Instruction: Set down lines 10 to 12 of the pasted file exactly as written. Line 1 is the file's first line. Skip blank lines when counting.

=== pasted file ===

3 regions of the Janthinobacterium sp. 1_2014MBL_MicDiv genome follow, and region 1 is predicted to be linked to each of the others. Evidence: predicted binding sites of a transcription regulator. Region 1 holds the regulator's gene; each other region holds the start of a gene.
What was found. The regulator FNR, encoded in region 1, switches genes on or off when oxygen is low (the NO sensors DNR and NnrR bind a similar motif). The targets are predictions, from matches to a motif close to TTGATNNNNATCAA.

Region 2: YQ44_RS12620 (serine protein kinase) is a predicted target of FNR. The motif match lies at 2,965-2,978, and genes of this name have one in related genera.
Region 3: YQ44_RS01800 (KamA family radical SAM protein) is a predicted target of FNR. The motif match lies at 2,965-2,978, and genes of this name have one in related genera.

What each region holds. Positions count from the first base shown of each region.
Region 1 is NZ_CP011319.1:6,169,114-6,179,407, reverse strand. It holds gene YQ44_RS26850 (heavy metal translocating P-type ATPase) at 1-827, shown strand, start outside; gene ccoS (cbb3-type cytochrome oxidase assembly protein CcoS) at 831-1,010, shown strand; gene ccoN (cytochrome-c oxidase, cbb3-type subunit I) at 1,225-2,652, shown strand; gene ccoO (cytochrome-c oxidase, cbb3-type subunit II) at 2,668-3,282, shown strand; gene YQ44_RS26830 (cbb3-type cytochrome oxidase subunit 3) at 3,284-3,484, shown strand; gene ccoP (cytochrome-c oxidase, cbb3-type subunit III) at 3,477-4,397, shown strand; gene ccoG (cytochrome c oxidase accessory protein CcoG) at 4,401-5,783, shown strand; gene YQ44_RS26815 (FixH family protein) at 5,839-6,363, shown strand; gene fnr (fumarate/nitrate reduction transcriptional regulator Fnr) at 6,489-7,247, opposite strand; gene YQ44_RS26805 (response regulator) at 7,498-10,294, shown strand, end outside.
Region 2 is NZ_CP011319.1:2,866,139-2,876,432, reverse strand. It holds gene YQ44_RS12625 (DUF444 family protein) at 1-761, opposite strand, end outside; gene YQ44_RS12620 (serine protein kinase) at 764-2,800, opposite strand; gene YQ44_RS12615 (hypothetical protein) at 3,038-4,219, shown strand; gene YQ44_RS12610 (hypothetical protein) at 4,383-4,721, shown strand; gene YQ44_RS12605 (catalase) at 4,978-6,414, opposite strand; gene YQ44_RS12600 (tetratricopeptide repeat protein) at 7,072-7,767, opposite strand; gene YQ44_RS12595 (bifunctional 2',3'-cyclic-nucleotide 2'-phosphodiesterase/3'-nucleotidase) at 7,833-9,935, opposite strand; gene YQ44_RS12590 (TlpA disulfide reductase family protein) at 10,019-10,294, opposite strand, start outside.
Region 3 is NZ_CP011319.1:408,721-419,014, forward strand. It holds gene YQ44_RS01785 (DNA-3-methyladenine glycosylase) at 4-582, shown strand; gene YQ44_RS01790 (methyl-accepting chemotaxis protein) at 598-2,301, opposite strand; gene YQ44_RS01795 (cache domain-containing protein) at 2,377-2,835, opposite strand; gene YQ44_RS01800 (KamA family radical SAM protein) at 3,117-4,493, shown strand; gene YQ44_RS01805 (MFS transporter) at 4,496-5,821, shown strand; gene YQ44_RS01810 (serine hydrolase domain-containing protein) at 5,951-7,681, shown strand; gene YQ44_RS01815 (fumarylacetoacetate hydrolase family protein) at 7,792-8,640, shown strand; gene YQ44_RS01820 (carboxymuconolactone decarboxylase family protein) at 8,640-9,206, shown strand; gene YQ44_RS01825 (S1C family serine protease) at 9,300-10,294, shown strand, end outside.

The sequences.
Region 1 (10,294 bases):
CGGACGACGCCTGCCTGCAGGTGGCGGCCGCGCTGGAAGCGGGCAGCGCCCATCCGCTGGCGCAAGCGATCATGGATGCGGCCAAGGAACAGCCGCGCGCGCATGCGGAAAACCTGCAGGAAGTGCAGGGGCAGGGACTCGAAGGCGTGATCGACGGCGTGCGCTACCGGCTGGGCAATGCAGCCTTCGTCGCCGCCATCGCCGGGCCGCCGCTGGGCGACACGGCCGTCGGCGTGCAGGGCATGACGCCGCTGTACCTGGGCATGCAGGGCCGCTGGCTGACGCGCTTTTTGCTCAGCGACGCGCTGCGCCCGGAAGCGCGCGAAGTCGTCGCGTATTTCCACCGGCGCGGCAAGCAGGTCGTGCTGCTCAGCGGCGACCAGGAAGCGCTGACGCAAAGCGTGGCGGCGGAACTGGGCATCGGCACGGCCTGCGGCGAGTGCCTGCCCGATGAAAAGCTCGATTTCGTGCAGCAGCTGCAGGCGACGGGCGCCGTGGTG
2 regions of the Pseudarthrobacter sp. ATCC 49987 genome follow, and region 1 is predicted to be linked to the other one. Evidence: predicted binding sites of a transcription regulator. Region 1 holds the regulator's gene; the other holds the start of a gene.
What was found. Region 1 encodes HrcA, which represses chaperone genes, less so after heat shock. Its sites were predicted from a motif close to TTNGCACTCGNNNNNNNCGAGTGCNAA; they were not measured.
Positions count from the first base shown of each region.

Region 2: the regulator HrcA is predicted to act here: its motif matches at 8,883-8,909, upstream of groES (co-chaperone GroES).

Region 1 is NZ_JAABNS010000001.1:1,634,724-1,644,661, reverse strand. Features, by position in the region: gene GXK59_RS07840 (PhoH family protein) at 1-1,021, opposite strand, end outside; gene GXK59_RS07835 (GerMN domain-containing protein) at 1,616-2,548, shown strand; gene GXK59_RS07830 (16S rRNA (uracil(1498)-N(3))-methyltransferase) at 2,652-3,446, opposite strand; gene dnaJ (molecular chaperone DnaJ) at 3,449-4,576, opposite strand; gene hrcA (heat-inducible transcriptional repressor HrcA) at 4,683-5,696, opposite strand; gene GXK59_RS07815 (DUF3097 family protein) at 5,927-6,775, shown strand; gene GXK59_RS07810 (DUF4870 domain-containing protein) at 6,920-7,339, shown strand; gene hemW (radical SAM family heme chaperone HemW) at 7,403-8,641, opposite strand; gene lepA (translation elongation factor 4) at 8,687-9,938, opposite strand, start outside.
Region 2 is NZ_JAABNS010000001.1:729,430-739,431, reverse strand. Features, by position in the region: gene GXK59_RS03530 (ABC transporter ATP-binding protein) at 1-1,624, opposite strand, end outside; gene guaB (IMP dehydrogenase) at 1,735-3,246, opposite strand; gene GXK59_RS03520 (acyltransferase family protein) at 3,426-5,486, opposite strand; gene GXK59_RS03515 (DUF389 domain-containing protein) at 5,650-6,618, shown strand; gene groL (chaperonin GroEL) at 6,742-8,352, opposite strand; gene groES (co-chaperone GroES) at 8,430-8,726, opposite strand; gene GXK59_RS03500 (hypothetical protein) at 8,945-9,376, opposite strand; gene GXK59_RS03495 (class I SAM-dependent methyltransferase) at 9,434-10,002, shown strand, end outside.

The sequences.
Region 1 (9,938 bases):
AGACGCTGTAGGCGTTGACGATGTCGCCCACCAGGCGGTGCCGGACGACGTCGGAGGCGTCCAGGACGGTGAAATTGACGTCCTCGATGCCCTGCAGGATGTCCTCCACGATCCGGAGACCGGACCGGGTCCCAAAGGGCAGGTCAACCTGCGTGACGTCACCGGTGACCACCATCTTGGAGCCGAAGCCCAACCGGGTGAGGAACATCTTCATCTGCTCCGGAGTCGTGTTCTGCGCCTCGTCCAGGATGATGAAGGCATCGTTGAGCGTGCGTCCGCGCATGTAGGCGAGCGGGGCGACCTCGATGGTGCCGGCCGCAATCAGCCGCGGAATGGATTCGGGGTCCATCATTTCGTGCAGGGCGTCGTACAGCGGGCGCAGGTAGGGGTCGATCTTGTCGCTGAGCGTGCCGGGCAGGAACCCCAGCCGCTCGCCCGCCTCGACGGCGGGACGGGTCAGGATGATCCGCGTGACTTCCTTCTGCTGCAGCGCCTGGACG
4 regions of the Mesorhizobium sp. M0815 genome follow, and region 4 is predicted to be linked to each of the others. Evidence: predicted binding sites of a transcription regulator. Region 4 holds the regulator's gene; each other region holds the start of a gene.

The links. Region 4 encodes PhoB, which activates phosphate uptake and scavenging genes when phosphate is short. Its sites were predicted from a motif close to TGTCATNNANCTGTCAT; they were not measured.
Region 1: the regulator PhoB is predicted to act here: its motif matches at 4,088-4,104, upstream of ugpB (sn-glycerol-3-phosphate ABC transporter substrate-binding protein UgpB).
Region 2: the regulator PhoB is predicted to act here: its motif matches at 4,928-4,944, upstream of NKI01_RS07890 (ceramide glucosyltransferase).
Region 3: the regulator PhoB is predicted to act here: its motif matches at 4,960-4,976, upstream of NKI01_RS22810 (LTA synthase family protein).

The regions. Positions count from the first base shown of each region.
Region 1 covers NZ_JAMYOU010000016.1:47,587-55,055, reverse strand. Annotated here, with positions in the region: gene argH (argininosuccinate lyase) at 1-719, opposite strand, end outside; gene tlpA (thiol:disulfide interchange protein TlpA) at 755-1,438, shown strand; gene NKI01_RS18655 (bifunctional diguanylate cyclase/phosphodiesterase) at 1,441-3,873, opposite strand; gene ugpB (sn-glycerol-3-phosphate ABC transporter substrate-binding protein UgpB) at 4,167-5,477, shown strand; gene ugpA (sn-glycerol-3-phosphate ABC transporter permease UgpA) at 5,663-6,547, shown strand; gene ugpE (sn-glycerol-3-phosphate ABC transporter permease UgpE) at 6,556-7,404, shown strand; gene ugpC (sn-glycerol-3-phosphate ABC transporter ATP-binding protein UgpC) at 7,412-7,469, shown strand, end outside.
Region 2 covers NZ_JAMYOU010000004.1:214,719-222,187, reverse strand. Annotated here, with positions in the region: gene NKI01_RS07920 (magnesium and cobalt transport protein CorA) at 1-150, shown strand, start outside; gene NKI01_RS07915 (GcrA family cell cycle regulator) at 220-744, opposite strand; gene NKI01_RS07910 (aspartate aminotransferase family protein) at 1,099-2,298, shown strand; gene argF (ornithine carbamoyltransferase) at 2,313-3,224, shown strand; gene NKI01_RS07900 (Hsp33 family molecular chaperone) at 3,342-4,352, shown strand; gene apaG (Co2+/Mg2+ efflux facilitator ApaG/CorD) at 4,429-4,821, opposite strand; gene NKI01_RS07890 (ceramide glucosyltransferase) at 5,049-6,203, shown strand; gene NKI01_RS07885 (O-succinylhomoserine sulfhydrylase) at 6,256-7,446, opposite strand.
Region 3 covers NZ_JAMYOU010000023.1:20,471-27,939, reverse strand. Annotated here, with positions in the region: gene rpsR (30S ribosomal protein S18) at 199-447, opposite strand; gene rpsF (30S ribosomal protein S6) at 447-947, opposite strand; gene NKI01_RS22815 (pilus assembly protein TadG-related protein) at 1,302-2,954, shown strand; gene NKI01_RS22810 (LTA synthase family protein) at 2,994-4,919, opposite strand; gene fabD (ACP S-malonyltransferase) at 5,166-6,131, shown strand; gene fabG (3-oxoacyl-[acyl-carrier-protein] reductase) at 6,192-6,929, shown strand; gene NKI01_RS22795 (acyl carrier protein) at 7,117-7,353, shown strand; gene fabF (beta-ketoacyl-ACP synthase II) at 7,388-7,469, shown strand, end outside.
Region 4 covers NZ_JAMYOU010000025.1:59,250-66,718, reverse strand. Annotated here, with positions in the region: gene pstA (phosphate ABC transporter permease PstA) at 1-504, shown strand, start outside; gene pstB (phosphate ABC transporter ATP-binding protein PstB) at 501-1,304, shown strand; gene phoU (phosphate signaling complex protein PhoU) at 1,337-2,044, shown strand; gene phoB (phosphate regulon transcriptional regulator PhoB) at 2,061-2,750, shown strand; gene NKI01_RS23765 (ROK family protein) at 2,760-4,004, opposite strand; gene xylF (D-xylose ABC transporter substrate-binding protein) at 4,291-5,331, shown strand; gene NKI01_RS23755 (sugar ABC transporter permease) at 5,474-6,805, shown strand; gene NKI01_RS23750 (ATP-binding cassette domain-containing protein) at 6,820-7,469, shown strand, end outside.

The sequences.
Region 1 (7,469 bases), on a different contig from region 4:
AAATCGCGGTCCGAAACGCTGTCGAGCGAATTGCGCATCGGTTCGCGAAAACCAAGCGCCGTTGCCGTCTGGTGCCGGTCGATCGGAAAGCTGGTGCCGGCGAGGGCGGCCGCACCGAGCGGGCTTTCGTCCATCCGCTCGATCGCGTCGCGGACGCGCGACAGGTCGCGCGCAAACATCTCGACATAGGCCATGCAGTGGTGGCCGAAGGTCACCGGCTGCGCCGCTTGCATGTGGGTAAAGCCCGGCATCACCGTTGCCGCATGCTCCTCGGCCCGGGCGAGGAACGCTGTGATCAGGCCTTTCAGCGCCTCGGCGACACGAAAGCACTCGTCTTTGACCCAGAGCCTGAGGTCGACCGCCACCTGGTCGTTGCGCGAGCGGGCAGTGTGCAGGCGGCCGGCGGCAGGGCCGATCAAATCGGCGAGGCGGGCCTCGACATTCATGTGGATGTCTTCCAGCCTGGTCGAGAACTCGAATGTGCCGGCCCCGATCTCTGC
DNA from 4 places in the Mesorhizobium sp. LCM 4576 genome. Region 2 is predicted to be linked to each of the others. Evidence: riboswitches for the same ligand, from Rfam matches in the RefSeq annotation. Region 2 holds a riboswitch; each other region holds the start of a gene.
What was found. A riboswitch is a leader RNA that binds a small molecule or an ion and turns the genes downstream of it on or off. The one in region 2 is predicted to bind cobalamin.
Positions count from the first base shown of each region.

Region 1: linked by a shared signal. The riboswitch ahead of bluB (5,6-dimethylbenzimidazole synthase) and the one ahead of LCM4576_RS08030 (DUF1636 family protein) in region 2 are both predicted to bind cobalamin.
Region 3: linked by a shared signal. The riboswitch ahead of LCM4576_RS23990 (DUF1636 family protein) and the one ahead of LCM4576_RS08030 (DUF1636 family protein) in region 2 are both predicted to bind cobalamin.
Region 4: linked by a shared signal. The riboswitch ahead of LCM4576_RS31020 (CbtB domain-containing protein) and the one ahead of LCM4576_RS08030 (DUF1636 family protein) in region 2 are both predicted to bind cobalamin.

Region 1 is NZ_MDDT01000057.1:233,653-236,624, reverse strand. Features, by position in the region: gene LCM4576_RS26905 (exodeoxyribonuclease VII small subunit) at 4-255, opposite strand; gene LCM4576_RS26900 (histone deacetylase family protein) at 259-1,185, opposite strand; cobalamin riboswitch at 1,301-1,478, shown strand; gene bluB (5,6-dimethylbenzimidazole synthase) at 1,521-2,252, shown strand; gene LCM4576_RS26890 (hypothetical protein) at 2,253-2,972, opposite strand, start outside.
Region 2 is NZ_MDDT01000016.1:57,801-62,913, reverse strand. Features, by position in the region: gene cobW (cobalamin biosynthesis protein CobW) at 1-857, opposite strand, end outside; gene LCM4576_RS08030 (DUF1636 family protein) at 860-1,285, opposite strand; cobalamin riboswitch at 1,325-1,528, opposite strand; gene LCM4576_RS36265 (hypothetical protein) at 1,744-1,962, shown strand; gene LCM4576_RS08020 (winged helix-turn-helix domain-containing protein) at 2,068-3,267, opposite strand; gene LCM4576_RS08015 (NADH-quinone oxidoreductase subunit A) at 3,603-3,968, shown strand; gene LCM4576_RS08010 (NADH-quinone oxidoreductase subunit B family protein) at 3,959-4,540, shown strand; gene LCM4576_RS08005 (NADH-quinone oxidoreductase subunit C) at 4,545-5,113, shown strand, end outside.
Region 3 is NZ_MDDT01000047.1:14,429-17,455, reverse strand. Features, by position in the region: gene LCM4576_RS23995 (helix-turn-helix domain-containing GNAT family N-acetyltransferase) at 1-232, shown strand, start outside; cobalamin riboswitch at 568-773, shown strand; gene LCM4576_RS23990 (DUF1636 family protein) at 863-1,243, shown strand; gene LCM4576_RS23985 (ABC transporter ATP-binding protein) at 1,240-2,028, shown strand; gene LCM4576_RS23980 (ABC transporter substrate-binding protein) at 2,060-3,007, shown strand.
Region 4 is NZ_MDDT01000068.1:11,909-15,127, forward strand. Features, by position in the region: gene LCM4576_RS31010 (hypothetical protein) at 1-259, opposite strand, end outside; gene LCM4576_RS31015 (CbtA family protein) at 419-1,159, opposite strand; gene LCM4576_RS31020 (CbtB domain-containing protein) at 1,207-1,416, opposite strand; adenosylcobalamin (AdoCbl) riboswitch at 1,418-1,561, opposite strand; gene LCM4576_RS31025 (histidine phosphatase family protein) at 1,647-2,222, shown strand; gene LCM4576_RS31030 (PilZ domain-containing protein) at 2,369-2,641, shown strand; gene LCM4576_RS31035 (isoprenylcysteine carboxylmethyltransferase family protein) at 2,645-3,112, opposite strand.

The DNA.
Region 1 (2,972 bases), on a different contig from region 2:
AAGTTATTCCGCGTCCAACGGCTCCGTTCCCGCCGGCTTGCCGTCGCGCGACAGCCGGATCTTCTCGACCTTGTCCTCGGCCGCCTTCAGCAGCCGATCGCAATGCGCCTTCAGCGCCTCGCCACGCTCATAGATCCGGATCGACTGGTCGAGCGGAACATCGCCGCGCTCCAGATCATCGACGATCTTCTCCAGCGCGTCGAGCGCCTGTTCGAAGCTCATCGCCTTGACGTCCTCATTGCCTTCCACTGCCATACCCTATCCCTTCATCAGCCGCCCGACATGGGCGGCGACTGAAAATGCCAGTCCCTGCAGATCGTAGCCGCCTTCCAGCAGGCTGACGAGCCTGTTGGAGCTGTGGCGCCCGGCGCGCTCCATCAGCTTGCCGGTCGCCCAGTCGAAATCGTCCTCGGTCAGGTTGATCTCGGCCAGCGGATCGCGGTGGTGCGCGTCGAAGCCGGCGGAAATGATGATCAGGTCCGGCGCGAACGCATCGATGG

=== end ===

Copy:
Region 1 (10,294 bases):
CGGACGACGCCTGCCTGCAGGTGGCGGCCGCGCTGGAAGCGGGCAGCGCCCATCCGCTGGCGCAAGCGATCATGGATGCGGCCAAGGAACAGCCGCGCGCGCATGCGGAAAACCTGCAGGAAGTGCAGGGGCAGGGACTCGAAGGCGTGATCGACGGCGTGCGCTACCGGCTGGGCAATGCAGCCTTCGTCGCCGCCATCGCCGGGCCGCCGCTGGGCGACACGGCCGTCGGCGTGCAGGGCATGACGCCGCTGTACCTGGGCATGCAGGGCCGCTGGCTGACGCGCTTTTTGCTCAGCGACGCGCTGCGCCCGGAAGCGCGCGAAGTCGTCGCGTATTTCCACCGGCGCGGCAAGCAGGTCGTGCTGCTCAGCGGCGACCAGGAAGCGCTGACGCAAAGCGTGGCGGCGGAACTGGGCATCGGCACGGCCTGCGGCGAGTGCCTGCCCGATGAAAAGCTCGATTTCGTGCAGCAGCTGCAGGCGACGGGCGCCGTGGTG
2 regions of the Pseudarthrobacter sp. ATCC 49987 genome follow, and region 1 is predicted to be linked to the other one. Evidence: predicted binding sites of a transcription regulator. Region 1 holds the regulator's gene; the other holds the start of a gene.